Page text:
Luc Hoffmann liked to say that if a human society does not respect nature, it carries within itself the seeds of its own self-destruction.
Every year and every week, new tangible evidence is found that supports his wise words. The postulate of our development model, based on a belief in infinite growth in a world with limited resources, was revealed to be erroneous long ago. Yet we continue to view living and non-living organisms as resources for human use only. Today we are paying the consequences of this attitude.
Successive IPBES and IPCC reports, as well as WWF’s “Living Planet” report, confirm the massive and accelerating degradation of biodiversity and its major impacts on our societies, and provide increasingly alarming forecasts of the extent and effects of climate change. Today’s facts substantiate these studies, with record temperatures, exceptional droughts, mega forest fires, and devastating storms.
Yet it is becoming increasingly clear that in response to the growing challenges facing our societies, such as climate change, health and water supply issues, food security, and flood risks, nature offers formidable solutions that are often very effective and inexpensive.
A concept that inverts our perspective and concerns all stakeholders
While nature protection is still perceived by many as a constraint to development, a cost for society, and a luxury for wealthy countries, the concept of “Nature-based Solutions” reverses the approach. Nature becomes an effective ally that is accessible to all, even the most deprived.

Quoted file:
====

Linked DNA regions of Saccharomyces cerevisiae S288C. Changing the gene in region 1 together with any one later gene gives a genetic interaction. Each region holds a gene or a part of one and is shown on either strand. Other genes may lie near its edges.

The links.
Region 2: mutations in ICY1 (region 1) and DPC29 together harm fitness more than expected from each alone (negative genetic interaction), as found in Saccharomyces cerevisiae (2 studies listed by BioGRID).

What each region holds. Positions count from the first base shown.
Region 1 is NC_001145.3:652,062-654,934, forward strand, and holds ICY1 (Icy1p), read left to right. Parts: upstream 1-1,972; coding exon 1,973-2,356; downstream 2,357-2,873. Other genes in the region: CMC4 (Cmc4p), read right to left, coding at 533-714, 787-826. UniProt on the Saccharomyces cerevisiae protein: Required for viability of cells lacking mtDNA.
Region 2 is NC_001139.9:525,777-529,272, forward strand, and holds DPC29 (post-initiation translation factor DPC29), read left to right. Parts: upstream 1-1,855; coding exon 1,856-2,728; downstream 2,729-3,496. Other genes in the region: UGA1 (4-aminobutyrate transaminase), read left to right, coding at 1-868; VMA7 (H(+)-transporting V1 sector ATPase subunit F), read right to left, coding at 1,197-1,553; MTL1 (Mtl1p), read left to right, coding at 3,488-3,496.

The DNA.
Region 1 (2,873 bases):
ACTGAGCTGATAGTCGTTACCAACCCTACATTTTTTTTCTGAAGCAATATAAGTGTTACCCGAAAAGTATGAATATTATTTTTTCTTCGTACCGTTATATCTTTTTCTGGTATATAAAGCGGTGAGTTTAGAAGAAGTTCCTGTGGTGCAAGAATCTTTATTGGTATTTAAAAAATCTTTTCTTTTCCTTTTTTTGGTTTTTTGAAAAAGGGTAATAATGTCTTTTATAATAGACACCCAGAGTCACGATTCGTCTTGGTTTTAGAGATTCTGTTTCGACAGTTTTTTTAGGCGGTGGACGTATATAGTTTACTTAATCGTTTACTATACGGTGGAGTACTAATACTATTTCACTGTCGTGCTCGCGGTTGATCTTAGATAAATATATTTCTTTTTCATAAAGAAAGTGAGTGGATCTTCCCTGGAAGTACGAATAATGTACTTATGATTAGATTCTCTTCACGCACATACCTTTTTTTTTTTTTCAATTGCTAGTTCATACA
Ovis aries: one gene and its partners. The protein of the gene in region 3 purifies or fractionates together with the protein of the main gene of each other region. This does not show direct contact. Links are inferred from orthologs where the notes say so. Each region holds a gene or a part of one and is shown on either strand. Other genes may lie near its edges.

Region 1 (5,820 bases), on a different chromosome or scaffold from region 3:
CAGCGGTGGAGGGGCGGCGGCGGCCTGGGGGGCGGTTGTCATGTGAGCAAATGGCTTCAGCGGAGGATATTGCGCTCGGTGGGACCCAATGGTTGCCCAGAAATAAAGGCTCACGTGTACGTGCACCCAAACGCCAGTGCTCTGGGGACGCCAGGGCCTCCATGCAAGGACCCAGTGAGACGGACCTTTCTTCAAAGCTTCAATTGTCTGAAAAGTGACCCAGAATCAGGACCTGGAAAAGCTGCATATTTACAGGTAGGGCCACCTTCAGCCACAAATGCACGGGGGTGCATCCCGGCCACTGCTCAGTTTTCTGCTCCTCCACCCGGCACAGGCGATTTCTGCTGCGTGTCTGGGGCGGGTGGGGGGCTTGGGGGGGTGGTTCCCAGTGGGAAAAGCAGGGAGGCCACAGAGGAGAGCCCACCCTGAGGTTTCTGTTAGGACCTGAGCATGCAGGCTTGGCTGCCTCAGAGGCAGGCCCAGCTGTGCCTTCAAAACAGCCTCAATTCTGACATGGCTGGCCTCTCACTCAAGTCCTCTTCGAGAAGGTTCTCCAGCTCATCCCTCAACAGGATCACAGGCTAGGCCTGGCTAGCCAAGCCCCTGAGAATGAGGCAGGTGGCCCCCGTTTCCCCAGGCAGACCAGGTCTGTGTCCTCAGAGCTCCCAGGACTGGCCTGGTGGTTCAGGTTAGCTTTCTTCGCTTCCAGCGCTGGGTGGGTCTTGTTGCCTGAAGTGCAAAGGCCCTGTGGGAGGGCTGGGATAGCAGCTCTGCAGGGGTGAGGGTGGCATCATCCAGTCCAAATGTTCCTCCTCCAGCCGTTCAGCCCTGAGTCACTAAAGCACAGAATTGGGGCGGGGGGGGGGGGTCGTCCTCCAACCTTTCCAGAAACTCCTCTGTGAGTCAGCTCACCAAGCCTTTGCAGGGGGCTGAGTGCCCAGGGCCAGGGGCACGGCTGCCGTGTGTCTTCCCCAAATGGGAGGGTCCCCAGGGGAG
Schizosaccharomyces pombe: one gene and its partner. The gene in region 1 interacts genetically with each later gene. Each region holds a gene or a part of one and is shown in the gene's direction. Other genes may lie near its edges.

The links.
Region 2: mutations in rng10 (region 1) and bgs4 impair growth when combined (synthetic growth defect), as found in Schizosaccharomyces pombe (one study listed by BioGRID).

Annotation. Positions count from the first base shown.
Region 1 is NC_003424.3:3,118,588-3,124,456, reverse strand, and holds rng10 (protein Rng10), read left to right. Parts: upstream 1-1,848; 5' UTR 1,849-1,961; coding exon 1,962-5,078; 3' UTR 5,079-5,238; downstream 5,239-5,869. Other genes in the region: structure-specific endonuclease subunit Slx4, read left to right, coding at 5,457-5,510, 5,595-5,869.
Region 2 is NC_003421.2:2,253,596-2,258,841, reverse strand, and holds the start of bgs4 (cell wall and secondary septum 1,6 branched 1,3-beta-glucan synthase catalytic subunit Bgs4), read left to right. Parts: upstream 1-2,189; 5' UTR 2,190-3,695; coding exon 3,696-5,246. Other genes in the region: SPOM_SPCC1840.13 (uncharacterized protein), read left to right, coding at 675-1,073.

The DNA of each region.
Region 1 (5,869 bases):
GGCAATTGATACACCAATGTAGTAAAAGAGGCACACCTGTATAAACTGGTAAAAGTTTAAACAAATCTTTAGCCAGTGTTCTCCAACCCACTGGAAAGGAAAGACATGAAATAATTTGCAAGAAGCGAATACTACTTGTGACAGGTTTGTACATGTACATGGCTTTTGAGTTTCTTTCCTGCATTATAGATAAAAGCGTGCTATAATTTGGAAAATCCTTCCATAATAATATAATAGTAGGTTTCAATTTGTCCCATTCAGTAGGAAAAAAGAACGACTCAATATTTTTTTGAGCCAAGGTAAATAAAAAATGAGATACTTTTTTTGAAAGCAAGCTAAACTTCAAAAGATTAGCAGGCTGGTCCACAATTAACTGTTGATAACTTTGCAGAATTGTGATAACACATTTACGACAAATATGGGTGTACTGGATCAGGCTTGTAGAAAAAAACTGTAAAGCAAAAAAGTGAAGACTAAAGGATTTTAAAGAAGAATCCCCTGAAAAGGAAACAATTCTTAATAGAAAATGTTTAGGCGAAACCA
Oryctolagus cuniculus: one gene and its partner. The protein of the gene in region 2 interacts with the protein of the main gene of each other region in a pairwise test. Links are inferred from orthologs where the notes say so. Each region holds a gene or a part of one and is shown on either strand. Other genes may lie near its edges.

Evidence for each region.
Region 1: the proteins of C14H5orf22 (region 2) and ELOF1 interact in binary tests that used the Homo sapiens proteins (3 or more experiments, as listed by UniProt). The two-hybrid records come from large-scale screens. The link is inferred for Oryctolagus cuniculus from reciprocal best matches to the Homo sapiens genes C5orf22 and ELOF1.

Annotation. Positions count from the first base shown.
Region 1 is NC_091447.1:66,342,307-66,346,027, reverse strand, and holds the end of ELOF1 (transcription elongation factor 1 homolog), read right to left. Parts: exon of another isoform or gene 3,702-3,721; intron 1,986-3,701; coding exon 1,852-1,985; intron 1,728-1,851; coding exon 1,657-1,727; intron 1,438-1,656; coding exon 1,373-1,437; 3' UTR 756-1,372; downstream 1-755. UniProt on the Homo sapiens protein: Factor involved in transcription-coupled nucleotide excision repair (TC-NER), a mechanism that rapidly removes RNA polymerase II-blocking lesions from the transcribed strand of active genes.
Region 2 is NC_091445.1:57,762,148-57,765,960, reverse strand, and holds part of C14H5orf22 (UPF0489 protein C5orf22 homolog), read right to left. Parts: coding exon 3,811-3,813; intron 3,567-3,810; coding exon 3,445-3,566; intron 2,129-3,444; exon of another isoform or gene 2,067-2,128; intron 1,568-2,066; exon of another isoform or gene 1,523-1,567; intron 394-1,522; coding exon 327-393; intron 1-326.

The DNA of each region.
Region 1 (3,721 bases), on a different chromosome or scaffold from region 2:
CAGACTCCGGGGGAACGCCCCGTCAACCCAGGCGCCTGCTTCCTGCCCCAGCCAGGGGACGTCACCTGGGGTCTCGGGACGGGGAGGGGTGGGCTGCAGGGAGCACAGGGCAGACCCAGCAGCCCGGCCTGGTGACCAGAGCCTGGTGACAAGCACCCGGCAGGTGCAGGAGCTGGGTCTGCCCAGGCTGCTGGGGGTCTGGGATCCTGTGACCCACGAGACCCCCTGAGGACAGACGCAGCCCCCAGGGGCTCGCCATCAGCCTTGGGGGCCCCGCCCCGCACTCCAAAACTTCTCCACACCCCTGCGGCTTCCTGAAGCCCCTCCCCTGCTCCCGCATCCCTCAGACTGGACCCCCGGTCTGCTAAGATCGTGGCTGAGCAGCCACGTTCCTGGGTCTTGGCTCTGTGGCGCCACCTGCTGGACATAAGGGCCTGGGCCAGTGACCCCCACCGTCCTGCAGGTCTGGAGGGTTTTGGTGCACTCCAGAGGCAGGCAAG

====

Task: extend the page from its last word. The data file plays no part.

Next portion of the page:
The concept of Nature-based Solutions was developed under the impetus of the IUCN, which defines them as “actions to protect, sustainably manage and restore natural or modified ecosystems that directly address societal challenges in an effective and adaptive manner, while ensuring human well-being and biodiversity benefits.”
It does not oppose biodiversity and human benefits, but aims to satisfy both at the same time by focusing on concrete, multifunctional, sustainable, and accessible solutions for decision-makers and citizens alike.
Wetlands: so many destroyed despite their useful functions
The world’s wetlands are experiencing a paradoxical fate. Although they are the most productive ecosystems, the ones that contribute the most to human subsistence and well-being, in recent centuries they have experienced unparalleled decline. Long considered unhealthy or a hindrance to our development, they have been massively destroyed, leading to the disappearance of more than 2/3 of them since the beginning of the 20th century.
And wherever they have been wiped off the map, the effects have come very quickly, with reduced food resources, degradation of water quality, and an increasing number of floods and droughts.
Today, wetlands are our most powerful allies for meeting the challenges facing society. Their restoration and sustainable management represent Nature-based Solutions that create multiple collateral benefits. It is up to us to learn to change the way we look at them, to consider them as our best “life insurance” that will help us adapt to the growing challenges.
The Mediterranean Basin is the hub of all the challenges we face